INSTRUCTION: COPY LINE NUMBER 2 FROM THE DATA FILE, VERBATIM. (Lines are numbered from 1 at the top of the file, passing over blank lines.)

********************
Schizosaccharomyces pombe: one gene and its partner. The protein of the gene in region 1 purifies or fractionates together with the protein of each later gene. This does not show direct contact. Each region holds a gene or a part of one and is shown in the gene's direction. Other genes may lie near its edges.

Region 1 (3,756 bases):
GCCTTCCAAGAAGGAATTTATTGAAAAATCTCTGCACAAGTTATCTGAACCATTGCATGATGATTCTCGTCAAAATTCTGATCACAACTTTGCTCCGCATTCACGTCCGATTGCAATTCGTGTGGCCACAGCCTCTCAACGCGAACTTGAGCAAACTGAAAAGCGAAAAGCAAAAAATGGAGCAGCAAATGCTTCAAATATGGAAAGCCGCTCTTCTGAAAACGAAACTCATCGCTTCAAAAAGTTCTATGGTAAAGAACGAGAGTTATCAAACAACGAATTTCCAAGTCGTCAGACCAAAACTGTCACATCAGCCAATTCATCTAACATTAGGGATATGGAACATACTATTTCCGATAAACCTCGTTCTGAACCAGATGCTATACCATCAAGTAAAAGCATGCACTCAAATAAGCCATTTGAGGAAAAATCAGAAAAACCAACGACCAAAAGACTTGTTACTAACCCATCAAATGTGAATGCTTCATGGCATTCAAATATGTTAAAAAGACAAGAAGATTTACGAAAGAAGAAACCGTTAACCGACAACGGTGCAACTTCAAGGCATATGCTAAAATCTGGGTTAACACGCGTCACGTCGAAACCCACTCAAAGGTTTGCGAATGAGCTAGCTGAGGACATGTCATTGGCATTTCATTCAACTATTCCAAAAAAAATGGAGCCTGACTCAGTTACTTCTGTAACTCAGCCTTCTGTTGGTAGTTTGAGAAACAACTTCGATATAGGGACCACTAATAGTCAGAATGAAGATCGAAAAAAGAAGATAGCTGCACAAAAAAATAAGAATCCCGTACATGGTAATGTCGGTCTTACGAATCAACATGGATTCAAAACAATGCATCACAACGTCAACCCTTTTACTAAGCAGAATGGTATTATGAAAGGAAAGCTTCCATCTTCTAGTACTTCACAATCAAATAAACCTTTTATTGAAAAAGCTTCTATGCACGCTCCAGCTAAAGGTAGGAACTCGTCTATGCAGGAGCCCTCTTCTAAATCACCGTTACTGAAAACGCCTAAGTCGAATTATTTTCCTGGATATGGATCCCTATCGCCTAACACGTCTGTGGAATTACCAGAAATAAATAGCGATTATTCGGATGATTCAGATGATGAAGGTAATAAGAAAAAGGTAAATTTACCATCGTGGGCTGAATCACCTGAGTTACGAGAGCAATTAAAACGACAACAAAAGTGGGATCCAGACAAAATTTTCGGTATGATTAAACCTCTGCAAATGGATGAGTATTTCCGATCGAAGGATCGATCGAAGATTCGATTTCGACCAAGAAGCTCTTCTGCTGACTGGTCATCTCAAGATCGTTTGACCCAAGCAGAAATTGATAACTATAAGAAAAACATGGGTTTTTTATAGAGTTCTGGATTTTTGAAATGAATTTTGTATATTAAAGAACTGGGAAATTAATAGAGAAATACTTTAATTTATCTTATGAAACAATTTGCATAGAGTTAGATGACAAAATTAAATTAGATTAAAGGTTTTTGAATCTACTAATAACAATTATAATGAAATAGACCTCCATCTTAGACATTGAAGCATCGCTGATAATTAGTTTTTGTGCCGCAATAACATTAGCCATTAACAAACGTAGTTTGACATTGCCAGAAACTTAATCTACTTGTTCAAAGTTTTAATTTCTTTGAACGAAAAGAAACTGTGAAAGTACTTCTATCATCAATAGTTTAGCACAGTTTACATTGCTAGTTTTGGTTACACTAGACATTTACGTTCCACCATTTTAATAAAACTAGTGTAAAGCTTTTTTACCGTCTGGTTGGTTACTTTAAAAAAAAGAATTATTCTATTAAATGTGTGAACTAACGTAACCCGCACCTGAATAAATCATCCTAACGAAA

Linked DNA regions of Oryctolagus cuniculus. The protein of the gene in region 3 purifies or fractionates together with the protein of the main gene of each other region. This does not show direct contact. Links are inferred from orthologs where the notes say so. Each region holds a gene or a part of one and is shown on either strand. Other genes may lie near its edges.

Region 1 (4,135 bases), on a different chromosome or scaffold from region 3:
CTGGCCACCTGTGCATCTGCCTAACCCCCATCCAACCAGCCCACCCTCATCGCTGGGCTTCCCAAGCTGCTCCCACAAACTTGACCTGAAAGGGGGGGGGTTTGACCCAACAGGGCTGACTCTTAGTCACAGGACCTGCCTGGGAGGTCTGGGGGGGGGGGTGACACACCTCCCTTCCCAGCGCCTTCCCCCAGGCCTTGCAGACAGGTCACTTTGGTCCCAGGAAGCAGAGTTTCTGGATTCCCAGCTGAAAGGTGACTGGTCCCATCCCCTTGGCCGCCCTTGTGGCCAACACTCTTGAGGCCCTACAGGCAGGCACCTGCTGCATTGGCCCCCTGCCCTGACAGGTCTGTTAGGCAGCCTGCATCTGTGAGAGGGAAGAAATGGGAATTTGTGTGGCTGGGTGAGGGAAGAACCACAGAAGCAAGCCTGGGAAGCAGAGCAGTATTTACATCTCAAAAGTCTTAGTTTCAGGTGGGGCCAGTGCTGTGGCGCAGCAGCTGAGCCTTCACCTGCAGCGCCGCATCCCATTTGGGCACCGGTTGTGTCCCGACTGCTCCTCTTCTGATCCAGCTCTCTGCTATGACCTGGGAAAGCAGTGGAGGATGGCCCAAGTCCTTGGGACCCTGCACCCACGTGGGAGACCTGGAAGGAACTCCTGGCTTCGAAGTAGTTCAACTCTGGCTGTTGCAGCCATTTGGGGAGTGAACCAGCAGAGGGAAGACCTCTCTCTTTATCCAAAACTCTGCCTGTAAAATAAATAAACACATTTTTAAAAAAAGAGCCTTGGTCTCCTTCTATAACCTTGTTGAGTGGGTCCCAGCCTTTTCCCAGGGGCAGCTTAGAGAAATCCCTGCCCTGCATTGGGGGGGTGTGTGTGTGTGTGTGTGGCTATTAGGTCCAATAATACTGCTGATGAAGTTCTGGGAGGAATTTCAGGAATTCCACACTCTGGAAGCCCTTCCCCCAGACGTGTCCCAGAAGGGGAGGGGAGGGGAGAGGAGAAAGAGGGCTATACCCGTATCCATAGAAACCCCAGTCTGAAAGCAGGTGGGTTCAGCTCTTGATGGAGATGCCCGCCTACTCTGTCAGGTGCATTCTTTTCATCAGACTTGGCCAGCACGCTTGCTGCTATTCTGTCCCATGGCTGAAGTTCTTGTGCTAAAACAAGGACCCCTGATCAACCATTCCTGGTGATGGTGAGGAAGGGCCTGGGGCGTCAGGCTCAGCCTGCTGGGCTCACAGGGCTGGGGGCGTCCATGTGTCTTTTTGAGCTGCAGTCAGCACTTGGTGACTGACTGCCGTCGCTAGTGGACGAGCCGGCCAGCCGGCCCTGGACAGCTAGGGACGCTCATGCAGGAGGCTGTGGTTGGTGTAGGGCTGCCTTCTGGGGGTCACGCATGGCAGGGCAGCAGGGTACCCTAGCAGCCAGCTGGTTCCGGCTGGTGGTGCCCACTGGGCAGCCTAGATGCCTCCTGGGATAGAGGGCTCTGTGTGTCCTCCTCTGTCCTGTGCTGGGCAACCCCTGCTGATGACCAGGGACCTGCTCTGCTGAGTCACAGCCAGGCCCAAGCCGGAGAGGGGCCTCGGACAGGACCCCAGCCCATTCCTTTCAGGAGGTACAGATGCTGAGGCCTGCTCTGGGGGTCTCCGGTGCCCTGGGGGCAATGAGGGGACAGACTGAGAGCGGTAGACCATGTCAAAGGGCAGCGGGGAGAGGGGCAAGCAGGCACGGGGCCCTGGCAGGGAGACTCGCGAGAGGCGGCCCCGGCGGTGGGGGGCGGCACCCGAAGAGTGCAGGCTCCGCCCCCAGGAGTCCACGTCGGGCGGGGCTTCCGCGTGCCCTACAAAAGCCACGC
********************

Region 1 (3,756 bases):